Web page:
Director Louie Schwartzberg, who has made a name for himself over the past few decades because of his ravishing time-lapse photography, has likely found the ideal subject to suit his schtick in Fantastic Fungi, an elliptical IMAX sort of movie about the pretty much inarguable special-ness of mushrooms, of both the psychedelic and less-trippy variety: Extraordinary images of a fruit or plants cloaked in fungi depicting decay in fast-motion (or in a dose of cinematic optimism fitting for this documentary, shown backward, beginning decayed and ending up full of life) or a mushroom rising from the ground, stretching out, vibrating.
The magical (and scientific) thinking behind mushrooms lends itself to the movies. Often, mycologist Paul Stamets is talking at the camera in the woods, tying things together, making connections, while simple, thoughtful cutting does the associative heavy lifting for him. That mycelium (fungi’s ornate micro branches of filaments connecting plants to each other, feeding them all) wiggle through the ground into an almost incomprehensible, subterranean network that operates a lot like the vast interconnectedness of the internet sounds good coming from the effusive and self-effacing Stamets. But brash, computer imagery-assisted sequences, showing mycelium wiggling around underground followed by a cut to a glowing representation of the world wide web in all its confusing glory makes Stamets’ statement, well, make sense.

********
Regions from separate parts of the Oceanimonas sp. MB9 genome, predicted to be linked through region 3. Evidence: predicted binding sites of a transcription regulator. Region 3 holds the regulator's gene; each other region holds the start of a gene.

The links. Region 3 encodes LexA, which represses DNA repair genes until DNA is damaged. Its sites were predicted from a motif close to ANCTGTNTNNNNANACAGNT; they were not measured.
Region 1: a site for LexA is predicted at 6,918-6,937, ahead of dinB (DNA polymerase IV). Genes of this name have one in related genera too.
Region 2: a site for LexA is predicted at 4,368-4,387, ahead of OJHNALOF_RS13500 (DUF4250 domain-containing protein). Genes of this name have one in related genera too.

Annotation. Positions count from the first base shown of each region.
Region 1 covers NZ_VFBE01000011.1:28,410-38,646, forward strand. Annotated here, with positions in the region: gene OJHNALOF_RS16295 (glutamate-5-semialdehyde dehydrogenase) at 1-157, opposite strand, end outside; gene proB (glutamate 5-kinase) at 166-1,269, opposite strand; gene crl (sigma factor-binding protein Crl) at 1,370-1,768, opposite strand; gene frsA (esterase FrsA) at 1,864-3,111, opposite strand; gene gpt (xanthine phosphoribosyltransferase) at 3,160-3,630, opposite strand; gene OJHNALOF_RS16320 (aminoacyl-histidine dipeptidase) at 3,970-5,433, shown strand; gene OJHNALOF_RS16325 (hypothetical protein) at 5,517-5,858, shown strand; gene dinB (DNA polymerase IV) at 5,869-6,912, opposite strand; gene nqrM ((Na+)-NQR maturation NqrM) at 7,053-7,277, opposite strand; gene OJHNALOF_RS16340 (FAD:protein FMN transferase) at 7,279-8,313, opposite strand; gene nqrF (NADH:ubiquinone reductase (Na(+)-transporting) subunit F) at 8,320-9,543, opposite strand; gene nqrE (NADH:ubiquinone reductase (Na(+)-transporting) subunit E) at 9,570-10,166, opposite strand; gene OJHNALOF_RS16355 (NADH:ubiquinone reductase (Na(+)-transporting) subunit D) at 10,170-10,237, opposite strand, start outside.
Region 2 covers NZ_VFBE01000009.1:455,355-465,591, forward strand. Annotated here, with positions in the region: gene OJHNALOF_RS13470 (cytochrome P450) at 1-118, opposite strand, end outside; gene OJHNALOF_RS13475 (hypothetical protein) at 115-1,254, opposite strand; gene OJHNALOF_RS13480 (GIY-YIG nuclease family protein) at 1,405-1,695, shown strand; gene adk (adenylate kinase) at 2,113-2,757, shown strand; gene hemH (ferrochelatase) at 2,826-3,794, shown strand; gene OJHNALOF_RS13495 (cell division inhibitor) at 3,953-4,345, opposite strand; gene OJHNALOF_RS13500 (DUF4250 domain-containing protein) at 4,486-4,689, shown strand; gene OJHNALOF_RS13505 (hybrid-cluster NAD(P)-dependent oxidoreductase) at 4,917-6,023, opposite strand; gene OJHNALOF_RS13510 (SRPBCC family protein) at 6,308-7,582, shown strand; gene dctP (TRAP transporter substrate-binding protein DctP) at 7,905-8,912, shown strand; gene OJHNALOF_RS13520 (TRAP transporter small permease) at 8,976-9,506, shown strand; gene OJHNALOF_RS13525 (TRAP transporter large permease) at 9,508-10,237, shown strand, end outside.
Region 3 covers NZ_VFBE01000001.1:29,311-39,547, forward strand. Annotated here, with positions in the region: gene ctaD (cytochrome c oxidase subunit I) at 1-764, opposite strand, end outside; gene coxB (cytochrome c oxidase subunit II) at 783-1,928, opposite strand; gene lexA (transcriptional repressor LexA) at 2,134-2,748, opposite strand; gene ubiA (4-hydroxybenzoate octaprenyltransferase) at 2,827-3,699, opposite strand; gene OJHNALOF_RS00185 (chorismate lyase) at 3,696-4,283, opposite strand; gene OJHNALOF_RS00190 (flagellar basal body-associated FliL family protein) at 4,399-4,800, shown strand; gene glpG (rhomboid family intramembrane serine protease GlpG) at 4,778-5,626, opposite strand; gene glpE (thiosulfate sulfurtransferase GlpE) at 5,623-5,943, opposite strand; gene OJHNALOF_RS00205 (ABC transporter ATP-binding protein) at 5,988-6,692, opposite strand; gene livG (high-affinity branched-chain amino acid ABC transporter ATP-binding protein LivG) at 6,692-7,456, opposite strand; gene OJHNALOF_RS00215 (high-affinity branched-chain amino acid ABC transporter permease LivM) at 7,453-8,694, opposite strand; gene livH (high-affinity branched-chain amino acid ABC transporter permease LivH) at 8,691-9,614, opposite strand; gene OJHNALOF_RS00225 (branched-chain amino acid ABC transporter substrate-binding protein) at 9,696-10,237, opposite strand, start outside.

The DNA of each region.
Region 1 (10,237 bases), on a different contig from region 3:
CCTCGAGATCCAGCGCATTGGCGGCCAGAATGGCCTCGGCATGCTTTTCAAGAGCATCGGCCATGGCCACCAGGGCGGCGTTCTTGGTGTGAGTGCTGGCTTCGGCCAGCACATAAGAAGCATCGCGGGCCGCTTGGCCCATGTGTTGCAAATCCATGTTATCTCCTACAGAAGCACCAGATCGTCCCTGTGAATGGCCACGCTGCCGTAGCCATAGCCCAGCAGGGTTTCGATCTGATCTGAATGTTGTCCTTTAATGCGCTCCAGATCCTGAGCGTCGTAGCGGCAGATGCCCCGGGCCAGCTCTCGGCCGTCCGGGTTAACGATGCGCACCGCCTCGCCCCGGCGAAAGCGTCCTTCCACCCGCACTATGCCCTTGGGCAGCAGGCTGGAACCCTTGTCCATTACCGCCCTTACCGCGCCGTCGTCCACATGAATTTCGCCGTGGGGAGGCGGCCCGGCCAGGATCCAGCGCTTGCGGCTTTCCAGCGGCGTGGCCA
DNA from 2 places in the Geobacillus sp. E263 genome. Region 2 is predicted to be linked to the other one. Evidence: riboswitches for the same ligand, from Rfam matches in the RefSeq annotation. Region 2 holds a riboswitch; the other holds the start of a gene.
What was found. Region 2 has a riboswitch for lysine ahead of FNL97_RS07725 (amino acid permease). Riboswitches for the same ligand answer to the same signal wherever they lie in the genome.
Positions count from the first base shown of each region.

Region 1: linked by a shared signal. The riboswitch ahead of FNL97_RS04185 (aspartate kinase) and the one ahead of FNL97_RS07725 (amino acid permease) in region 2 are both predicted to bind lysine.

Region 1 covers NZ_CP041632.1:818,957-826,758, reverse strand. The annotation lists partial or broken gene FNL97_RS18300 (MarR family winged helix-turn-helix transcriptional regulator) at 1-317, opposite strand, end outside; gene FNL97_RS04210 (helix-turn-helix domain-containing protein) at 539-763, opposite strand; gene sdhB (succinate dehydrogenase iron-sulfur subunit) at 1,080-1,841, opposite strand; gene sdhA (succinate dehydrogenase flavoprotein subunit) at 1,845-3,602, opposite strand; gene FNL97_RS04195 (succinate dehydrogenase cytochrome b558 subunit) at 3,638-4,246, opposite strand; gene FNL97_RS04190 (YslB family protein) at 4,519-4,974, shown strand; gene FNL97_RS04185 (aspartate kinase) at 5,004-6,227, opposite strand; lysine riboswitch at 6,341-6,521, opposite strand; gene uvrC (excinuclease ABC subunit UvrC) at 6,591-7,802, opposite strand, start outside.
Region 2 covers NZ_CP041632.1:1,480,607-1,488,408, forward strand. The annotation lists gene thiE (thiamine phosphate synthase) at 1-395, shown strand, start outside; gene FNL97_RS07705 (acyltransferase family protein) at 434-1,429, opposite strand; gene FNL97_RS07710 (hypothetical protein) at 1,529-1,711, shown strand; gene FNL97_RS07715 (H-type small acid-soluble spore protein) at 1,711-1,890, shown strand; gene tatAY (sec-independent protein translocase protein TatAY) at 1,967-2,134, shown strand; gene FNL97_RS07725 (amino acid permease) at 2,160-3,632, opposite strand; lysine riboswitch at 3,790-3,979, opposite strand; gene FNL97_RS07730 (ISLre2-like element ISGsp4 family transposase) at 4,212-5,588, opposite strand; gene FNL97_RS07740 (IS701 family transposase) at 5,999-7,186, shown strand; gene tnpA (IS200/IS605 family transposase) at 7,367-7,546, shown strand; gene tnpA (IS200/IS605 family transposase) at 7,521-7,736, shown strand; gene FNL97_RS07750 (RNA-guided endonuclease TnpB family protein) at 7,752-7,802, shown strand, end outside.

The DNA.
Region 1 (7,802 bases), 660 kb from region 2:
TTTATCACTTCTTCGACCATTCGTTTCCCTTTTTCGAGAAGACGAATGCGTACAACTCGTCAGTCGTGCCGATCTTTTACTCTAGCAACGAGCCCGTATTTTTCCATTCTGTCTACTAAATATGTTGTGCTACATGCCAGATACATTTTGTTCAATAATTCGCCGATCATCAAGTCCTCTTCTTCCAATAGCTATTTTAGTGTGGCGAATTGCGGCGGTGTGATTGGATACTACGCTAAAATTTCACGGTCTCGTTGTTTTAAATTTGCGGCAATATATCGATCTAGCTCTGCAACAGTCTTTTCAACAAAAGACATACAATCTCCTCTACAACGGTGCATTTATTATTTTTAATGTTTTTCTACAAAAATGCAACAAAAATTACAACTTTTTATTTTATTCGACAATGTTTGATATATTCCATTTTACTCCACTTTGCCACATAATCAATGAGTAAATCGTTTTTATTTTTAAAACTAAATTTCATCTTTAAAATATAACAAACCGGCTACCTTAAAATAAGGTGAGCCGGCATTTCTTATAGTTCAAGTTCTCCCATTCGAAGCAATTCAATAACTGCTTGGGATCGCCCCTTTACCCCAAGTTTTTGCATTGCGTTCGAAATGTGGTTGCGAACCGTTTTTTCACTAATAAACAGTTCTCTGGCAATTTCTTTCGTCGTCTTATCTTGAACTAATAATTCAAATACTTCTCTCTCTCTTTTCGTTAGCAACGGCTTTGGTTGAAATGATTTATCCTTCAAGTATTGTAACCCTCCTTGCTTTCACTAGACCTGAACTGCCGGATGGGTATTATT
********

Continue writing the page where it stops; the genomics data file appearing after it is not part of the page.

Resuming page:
In another more whimsical—perhaps too whimsical—flourish, actor Brie Larson provides a narration throughout that often speaks as a mushroom (“We can heal the planet,” Larson-as-shroom declares) or delivers a mushroom manifesto. “There is a world under the earth full of magic and mystery. It holds the consciousness of nature’s connection to all living things,” Larson says, like the hippy-dippy art teacher in Billy Madison.